"My life is destroyed," Alini Brito said.
Brito says she's trying to clear her name.
"I've been called every name possible, from slut to cheating wife, and it's not fair," Brito said.
The 31-year-old is speaking out now, just over a month after the City Department of Education fired her from her teaching job at Brooklyn's James Madison High School.
"I'm saying I'm innocent," Brito said.
The headlines were humiliating after the incident.
In November 2009, two teachers, Brito and Cindy Mauro, had allegedly been caught in a tryst in a third floor classroom.
There were statements from witnesses, including custodian who claimed the lights were off in the room, and a school safety agent who said she saw Brito: "Naked on the floor, like in a birthing position."
The salacious story made Brito and Mauro front page news across the country and on a path to losing their jobs.
But Brito believes the investigation into the incident at the school was flawed.
"I was not naked from the waist up," Brito said.
She claims that night she wasn't feeling well because she's hypoglycemic.
She says she and Mauro went to room 337 in the school so she could check her blood sugar.
Brito says she took her sweater off, revealing an undershirt and that Cindy Mauro then put the sweater under her head, and that was it.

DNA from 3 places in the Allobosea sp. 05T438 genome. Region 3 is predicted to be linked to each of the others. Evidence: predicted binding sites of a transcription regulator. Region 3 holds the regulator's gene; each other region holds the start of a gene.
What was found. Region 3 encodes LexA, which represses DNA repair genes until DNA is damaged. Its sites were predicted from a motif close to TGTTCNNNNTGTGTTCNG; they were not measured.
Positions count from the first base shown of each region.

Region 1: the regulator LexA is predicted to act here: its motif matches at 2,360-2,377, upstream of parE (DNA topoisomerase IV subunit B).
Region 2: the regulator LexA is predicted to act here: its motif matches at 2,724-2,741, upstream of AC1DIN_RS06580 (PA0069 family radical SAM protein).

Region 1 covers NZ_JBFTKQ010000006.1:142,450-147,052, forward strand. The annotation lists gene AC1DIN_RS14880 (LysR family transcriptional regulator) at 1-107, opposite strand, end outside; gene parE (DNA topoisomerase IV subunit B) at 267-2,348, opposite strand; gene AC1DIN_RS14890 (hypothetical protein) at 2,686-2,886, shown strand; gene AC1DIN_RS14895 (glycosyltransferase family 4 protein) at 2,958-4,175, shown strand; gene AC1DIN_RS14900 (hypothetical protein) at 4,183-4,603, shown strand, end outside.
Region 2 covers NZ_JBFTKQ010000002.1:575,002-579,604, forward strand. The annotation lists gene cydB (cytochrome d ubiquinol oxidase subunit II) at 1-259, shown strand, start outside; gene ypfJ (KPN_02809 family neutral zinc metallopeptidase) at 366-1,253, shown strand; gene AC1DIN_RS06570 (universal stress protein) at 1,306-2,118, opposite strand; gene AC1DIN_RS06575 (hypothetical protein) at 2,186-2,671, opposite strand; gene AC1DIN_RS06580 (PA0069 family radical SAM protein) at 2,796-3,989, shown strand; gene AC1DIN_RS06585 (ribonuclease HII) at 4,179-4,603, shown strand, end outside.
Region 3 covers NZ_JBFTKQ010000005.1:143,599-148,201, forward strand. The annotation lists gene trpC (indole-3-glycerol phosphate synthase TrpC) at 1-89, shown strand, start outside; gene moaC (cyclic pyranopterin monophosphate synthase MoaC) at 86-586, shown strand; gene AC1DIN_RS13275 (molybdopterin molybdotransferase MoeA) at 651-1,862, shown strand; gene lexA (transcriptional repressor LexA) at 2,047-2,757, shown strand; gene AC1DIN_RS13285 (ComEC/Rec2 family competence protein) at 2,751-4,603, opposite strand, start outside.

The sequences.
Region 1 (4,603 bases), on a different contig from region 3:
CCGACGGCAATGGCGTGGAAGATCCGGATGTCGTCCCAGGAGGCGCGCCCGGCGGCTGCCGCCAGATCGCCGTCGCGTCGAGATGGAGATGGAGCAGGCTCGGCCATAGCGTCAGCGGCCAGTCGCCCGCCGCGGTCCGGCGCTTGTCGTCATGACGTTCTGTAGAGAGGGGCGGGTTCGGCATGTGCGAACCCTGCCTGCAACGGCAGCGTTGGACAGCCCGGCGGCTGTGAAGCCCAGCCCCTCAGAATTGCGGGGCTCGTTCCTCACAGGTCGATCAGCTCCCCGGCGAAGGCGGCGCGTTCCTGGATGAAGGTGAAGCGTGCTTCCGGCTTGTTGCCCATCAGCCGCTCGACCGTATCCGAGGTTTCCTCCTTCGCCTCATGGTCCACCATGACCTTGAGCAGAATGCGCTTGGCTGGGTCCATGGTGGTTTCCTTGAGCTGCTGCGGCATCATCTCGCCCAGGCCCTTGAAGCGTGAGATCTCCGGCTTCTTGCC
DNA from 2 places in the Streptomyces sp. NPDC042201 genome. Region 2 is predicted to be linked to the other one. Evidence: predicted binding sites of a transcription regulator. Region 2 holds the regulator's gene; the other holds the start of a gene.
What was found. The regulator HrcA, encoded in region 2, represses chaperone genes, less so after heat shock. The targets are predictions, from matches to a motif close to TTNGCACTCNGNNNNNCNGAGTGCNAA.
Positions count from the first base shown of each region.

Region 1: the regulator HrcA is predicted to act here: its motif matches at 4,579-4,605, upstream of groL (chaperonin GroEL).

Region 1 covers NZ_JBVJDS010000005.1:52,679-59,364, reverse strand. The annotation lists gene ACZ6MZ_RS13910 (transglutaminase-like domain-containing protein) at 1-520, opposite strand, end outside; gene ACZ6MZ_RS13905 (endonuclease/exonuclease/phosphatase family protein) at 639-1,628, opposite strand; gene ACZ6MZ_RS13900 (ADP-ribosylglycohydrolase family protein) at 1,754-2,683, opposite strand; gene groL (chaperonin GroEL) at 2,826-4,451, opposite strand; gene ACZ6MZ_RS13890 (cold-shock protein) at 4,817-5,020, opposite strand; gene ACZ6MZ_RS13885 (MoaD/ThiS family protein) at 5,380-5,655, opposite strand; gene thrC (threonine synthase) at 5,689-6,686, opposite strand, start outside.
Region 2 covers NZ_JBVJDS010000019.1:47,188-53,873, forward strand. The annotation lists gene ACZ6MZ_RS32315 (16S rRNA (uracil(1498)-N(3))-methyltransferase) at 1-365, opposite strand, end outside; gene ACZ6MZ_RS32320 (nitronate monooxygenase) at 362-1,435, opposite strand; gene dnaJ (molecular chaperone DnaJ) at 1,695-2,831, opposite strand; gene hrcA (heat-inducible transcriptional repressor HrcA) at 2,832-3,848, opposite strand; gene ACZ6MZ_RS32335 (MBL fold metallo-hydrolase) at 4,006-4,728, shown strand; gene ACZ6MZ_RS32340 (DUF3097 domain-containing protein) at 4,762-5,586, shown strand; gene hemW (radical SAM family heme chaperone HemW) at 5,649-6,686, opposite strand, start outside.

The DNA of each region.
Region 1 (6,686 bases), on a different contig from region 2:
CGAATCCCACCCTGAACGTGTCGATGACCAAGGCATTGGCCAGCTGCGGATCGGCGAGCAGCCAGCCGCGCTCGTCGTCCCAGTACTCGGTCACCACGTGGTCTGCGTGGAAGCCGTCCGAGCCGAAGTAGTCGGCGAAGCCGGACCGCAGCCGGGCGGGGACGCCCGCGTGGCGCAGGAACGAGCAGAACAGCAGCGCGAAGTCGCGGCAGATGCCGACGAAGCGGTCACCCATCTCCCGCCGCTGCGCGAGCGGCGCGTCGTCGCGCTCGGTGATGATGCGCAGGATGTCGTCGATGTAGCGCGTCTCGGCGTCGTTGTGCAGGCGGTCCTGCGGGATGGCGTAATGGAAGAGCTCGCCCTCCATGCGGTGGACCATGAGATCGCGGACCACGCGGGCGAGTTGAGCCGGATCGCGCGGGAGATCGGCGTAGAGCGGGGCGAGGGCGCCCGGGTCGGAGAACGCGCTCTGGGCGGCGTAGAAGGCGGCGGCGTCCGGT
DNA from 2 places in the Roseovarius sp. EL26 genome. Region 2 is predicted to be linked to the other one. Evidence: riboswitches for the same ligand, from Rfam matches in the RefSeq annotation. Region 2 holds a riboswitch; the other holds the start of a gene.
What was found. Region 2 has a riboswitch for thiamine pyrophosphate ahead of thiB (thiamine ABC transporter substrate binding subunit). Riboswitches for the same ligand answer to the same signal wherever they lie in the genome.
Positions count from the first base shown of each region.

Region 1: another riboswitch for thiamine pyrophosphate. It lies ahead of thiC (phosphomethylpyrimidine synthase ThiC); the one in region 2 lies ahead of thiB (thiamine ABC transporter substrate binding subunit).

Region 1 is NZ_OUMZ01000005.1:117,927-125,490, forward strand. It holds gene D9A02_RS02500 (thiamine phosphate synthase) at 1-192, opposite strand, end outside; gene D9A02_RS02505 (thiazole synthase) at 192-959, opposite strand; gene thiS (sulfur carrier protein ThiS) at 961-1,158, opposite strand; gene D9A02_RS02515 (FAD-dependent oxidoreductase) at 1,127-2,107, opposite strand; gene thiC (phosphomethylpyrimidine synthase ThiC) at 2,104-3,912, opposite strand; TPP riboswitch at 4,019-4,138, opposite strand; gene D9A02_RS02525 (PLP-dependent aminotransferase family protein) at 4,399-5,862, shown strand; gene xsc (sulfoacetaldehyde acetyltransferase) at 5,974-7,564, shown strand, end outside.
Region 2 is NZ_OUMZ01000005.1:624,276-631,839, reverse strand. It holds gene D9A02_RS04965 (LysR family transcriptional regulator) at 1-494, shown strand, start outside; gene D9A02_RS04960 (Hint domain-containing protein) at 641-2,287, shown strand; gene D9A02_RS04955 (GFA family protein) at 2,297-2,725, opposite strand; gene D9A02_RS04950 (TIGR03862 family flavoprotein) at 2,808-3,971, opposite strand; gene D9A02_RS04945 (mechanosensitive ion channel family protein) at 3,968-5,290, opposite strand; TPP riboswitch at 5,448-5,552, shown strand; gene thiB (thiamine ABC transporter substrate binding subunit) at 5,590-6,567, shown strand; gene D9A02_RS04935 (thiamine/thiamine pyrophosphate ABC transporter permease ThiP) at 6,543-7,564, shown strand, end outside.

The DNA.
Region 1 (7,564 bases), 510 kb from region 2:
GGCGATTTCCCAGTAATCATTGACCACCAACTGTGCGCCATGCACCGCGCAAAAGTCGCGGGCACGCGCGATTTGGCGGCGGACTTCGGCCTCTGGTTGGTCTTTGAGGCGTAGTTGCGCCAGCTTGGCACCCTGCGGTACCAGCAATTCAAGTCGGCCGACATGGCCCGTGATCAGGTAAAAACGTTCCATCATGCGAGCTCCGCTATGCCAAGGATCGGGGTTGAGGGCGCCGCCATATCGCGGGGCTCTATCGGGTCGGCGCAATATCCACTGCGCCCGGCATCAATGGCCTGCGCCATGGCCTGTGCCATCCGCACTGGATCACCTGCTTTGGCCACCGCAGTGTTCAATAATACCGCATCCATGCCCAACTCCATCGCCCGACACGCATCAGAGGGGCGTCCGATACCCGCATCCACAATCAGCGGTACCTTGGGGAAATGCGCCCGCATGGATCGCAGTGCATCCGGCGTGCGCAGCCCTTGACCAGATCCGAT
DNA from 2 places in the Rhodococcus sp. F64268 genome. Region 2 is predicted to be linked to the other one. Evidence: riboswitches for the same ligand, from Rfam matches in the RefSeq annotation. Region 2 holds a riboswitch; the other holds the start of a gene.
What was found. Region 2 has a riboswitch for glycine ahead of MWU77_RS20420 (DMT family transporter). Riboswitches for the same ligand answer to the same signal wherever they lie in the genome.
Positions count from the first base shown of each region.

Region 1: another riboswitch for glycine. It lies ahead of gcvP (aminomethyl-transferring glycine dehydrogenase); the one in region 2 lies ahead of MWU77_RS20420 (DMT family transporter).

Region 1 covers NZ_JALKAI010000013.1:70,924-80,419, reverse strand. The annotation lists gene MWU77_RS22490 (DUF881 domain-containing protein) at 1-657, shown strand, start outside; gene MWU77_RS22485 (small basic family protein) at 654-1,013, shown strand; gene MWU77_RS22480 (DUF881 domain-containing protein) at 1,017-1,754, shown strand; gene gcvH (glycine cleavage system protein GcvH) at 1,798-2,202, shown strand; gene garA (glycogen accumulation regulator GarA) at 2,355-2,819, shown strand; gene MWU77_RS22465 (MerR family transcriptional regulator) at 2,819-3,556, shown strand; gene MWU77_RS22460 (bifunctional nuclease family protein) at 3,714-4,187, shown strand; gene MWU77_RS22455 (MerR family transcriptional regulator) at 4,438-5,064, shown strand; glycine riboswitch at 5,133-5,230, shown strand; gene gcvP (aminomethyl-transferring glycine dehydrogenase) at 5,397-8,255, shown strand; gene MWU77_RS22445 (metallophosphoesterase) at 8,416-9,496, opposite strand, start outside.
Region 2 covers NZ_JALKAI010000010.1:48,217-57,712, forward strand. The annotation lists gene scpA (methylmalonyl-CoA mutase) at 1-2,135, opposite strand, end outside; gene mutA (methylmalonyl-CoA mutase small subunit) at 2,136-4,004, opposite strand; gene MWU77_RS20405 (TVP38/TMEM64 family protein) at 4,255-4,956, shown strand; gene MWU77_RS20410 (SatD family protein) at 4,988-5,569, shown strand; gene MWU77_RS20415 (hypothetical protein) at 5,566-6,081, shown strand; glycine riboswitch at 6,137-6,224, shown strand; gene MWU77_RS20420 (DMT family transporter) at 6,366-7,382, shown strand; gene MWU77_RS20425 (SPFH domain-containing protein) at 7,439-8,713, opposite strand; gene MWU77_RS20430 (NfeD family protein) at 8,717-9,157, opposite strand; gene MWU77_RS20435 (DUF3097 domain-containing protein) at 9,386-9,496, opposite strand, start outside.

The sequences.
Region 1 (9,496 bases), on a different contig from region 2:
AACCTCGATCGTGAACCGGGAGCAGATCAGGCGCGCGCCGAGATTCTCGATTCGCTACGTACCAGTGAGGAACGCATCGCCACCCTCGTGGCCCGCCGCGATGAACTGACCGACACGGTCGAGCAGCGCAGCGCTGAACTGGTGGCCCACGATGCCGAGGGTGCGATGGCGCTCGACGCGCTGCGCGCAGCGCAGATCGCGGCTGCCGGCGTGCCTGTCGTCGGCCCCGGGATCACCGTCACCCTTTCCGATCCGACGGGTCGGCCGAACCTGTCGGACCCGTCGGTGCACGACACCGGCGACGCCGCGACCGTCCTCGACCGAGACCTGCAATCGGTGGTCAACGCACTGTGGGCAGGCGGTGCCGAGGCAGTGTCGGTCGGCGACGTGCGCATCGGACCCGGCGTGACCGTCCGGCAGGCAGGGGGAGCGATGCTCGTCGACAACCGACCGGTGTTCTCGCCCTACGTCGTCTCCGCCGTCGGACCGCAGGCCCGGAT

"When people say there was sex going on, when no one says there was sex going on in any of the transcripts, it's just abusive," Brito said.
While a state arbitrator's report obtained by Eyewitness News confirms that, overall testimony in the case fell against Brito and Mauro with the arbitrator concluding: "It is more likely than not that (Alini Brito) was observed in a classroom engaging in what appeared to be a sexual encounter with a co-worker."
But despite the Arbitrator's findings, Brito continues to maintain her innocence.
"Why did you feel it was necessary to speak out now?" asked Eyewitness News reporter Jeff Pegues.
"It was so traumatizing to see my son and husband," Brito said.
"Do you think you are at least guilty of bad judgment?" Pegues asked.
"Absolutely not," Brito said.
"Some people watching this might say, 'I don't believe her,'" Pegues said.
"That's fine," Brito concluded.